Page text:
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Hor. You may go walk, [to LUCENTIO,] and give
me leave awhile;
Luc. Are you so formal, sir ? well, I must wait,
Bian. Why, I am past my gamut long ago.
A re, to plead Hortensio's passion;
C faut, that loves with all affection :
E la mi, show pity, or I die.
Enter a Servant. Serv. Mistress, your father prays you leave your
books, And help to dress your sister's chamber up; You know, to-morrow is the wedding-day. Bian. Farewell, sweet masters, both ; I must be gone.
[Exeunt BIANCA and Servant. Luc. 'Faith, mistress, then I have no cause to stay.
[Exit. Hor. But I have cause to pry into this pedant; Methinks, he looks as though he were in love :
But, i. e. unless.
but I be deceiv’d,]
Yet if thy thoughts, Bianca, be so humble,
The same. Before Baptista's House.
Enter BAPTISTA, GREMIO, TRANIO, KATHARINE,
BIANCA, LUCENTIO, and Attendants. Bap. Signior Lucentio, [to Tranio,] this is the
? — full of spleen ;] That is, full of humour, caprice, and inconstancy. JOHNSON.
+ Mr. Malone reads, “invite thein, and,” &c.
Tra. Patience, good Katharine, and Baptista too; Upon my life, Petruchio means but well, Whatever fortune stays him from his word: Though he be blunt, I know him passing wise ; Though he be merry, yet withal he's honest. Kath. 'Would Katharine had never seen him though!
[Exit, weeping, followed by Bianca, and others. Bap. Go, girl ; I cannot blame thee now to weep; For such an injury would vex a saint t, Much more a shrew of thy impatient humour.
Bion. Master, master! news, old news, and such news as you never heard of!
Bap. Is it new and old too? how may that be?
Bion. Why, is it not news, to hear of Petruchio's coming ?
Bap. Is he come ?
Bion. Why, Petruchio is coming, in a new hat, and an old jerkin ; a pair of old breeches, thrice turned ; a pair of boots that have been candle-cases, one buckled, another laced ; an old rusty sword ta’en out of the town armory, with a broken hilt, and chapeless; with two broken points': His horse hipped with an old mothy saddle, the stirrups of no kindred: besides, possessed with the glanders, and like to mose in the chine; troubled with the lampass, infected with the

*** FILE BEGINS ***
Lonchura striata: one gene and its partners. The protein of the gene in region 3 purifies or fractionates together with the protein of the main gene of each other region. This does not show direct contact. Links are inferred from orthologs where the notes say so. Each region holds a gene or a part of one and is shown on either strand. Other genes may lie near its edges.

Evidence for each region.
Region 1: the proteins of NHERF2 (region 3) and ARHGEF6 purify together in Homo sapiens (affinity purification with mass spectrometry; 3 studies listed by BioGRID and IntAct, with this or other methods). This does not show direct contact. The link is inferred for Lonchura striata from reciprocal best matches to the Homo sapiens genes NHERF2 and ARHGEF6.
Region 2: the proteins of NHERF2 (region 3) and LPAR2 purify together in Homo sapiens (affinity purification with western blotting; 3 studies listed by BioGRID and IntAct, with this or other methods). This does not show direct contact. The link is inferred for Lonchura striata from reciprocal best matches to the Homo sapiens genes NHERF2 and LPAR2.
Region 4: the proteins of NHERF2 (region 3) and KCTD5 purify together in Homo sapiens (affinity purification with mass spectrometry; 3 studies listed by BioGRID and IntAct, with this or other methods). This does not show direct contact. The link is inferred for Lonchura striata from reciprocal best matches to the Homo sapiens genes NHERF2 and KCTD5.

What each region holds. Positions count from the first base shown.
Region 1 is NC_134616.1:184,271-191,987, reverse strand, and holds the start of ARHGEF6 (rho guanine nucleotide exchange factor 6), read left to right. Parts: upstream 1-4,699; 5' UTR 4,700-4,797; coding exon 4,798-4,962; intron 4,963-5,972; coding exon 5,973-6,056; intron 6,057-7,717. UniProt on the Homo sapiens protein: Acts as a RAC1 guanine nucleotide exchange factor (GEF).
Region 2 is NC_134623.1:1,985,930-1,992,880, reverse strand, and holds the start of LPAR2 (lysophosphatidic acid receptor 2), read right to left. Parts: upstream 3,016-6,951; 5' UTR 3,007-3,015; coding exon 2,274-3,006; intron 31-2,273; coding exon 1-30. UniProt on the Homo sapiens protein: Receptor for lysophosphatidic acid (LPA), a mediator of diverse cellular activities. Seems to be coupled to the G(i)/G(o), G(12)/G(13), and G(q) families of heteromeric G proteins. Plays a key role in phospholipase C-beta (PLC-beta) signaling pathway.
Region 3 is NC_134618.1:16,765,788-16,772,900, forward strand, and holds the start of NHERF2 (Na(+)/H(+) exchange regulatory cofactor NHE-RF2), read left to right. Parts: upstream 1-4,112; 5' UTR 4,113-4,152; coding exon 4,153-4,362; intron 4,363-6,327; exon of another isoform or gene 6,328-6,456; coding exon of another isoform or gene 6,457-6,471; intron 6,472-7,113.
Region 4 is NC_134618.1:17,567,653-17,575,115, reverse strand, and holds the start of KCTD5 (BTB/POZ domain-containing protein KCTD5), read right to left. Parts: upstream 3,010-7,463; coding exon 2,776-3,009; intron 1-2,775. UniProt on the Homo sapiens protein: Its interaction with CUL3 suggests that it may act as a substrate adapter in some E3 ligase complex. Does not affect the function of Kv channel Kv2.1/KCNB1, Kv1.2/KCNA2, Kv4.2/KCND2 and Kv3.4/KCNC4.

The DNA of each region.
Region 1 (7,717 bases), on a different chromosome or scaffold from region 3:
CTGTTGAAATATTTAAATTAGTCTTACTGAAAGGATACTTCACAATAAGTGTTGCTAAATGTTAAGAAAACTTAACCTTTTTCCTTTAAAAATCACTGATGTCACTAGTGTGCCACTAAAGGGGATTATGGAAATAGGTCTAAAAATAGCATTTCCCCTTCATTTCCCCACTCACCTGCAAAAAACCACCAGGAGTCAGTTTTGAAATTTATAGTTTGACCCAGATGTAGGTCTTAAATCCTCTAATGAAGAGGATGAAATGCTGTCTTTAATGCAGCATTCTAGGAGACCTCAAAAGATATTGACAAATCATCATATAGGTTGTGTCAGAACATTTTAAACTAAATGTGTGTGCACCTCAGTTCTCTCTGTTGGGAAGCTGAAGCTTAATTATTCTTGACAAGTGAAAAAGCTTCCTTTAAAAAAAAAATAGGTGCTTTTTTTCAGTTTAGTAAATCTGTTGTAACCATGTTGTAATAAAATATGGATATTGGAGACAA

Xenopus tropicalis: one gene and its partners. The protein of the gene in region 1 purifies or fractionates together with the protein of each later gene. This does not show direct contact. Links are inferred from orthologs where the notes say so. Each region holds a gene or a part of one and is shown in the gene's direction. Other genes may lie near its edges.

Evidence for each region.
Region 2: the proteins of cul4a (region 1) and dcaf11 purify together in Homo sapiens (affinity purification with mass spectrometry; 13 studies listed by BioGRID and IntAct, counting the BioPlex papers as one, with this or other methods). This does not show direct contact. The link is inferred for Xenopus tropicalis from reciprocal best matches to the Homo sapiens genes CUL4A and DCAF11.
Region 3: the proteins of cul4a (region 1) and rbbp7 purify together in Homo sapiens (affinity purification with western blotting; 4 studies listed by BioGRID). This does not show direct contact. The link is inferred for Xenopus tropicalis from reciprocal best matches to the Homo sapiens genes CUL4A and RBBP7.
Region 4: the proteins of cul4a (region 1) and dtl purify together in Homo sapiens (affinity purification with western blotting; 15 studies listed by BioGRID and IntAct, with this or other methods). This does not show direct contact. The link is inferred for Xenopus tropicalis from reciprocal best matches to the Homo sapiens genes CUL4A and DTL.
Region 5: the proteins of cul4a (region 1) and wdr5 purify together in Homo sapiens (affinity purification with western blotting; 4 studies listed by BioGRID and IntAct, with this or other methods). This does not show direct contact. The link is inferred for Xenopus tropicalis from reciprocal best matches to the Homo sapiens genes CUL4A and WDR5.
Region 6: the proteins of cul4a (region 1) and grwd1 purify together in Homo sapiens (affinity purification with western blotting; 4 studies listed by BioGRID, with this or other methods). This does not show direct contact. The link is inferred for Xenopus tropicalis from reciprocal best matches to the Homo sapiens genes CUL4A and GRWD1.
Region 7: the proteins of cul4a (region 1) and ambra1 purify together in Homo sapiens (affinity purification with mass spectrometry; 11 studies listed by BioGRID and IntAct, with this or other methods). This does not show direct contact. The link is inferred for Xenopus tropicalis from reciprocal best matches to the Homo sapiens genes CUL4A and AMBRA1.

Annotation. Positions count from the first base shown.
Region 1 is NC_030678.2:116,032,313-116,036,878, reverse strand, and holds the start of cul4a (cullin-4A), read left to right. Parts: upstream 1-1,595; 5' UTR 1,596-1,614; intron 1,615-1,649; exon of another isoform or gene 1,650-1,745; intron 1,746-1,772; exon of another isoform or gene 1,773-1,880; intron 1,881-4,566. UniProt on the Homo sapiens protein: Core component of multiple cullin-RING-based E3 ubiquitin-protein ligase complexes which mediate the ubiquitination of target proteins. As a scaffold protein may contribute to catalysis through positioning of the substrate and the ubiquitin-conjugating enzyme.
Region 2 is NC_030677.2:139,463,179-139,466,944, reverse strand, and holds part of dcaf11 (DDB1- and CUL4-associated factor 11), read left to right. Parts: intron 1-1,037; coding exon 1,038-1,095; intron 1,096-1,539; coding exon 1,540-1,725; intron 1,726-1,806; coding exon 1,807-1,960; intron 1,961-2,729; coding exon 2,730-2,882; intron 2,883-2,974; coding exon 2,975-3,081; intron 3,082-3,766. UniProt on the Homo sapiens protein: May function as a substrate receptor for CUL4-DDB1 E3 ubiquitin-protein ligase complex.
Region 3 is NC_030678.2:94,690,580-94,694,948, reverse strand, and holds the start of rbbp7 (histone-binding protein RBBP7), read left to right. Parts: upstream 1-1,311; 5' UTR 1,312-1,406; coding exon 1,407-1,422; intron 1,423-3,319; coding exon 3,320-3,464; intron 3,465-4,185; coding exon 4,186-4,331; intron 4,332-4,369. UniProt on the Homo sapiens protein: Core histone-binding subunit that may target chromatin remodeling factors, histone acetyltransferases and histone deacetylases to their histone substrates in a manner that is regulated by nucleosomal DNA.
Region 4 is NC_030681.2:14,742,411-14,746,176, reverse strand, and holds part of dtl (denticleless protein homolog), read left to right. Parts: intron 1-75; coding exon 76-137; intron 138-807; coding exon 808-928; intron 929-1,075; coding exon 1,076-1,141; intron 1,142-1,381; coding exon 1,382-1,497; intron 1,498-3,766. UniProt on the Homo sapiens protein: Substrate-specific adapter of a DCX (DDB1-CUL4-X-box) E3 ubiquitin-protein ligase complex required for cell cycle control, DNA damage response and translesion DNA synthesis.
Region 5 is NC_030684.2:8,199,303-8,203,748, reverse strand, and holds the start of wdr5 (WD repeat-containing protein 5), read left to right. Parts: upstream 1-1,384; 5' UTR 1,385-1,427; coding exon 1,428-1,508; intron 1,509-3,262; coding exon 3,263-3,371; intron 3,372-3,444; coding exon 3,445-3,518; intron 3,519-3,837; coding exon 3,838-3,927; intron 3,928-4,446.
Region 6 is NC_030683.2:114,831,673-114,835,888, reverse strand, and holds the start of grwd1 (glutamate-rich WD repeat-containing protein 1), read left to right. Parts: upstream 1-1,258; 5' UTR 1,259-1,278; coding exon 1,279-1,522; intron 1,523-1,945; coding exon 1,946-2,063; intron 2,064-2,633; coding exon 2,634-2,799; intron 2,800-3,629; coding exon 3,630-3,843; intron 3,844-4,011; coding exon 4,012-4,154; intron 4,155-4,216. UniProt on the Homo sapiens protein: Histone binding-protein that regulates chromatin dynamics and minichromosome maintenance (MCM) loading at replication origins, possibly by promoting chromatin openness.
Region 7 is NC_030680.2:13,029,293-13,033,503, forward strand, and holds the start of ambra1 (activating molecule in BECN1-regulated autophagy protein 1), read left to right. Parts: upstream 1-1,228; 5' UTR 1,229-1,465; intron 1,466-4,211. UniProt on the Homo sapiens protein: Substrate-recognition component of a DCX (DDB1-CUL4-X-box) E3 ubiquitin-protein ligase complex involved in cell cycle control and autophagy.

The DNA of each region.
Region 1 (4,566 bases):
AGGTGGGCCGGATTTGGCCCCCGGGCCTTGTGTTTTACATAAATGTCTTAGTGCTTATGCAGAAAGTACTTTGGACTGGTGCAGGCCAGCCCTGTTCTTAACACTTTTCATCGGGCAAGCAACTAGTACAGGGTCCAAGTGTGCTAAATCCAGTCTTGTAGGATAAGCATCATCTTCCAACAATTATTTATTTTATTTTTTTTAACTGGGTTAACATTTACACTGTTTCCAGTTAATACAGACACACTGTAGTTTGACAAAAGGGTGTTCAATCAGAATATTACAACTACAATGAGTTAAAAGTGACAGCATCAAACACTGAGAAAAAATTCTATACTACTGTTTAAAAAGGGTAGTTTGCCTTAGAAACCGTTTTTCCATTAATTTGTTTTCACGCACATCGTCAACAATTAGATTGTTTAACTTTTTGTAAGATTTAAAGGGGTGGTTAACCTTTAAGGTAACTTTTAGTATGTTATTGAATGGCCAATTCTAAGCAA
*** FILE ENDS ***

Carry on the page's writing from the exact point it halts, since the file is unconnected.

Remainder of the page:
+ “vex a very saint," — Malone. 3 — two broken points :] i. e. two broken tags to the laces.
fashions, full of wind-galls, sped with spavins, raied with the yellows, past cure of the fives, stark spoiled with the staggers, begnawn with the bots; swayed in the back, and shoulder-shotten; ne'er legged before ', and with a half-checked bit, and a head-stall of sheep's leather; which, being restrained to keep him from stumbling, hath been often burst, and now repair'd with knots: one girt six times pieced, and a woman's crupper of velure o, which hath two letters for her name, fairly set down in studs, and here and there pieced with packthread.
Bap. Who comes with him ?
Bion. O, sir, his lackey, for all the world caparisoned like the horse ; with a linen stock' on one leg, and a kersey boot-hose on the other, gartered with a red and blue list; an old hat, and The humour of forty fancies pricked in't for a feather 8: a monster, a very monster in apparel ; and not like a christian footboy, or a gentleman's lackey. Tra. 'Tis some odd humour pricks him to this
Bap. I am glad he is come, howsoe'er he comes.
*— infected with the fashions, — past cure of the fives,] Fashions. So called in the West of England, but by the best writers on farriery, farce ns or farcy. Fives. So called in the West : vives elsewhere, and avives by the French ; a distemper in horses, little differing from the strangles. GREY.
6 — ne'er legged before,] i. e. founder'd in his fore-feet. 6 — crupper of velure,] Velure is velvet. Velours, Fr. 7 -- stock — ] i. e. stocking.
8 — an old hat, and The humour of forty fancies pricked in't for a feather :) This was some ballad or drollery at that time, which the poet here ridicules, by making Petruchio prick it up in his foot-boy's hat for a feather. His speakers are perpetually quoting scraps and stanzas of old ballads, and often very obscurely; for, so well are they adapted to the occasion, that they seem of a piece with the rest. WARBURTON.
Bion. Who? that Petruchio came ?
Bion. No, sir; I say, his horse comes with him on his back.
Bap. Why, that's all one.
Bion. Nay, by saint Jamy, I hold you a penny, A horse and a man is more than one, and yet not many.
Enter PETRUCHIO and GRUMIO. Pet. Come, where be these gallants? who is at home ? Bap. You are welcome, sir. Pet.
And yet I come not well. Bap. And yet you halt not. Tra.
Not so well apparell’d As I wish you were.
Pet. Were it better I should rush in thus. But where is Kate? where is my lovely bride ?How does my father ?—Gentles, methinks you frown: And wherefore gaze this goodly company ; As if they saw some wondrous monument, Some comet, or unusual prodigy ?
Bap. Why, sir, you know, this is your wedding-day: First were we sad, fearing you would not come ; Now sadder, that you come so unprovided. Fye! doff this habit, shame to your estate, An eye-sore to our solemn festival.
Tra. And tell us, what occasion of import
Pet. Tedious it were to tell, and harsh to hear :
9- to digress ;) To deviate from my promise.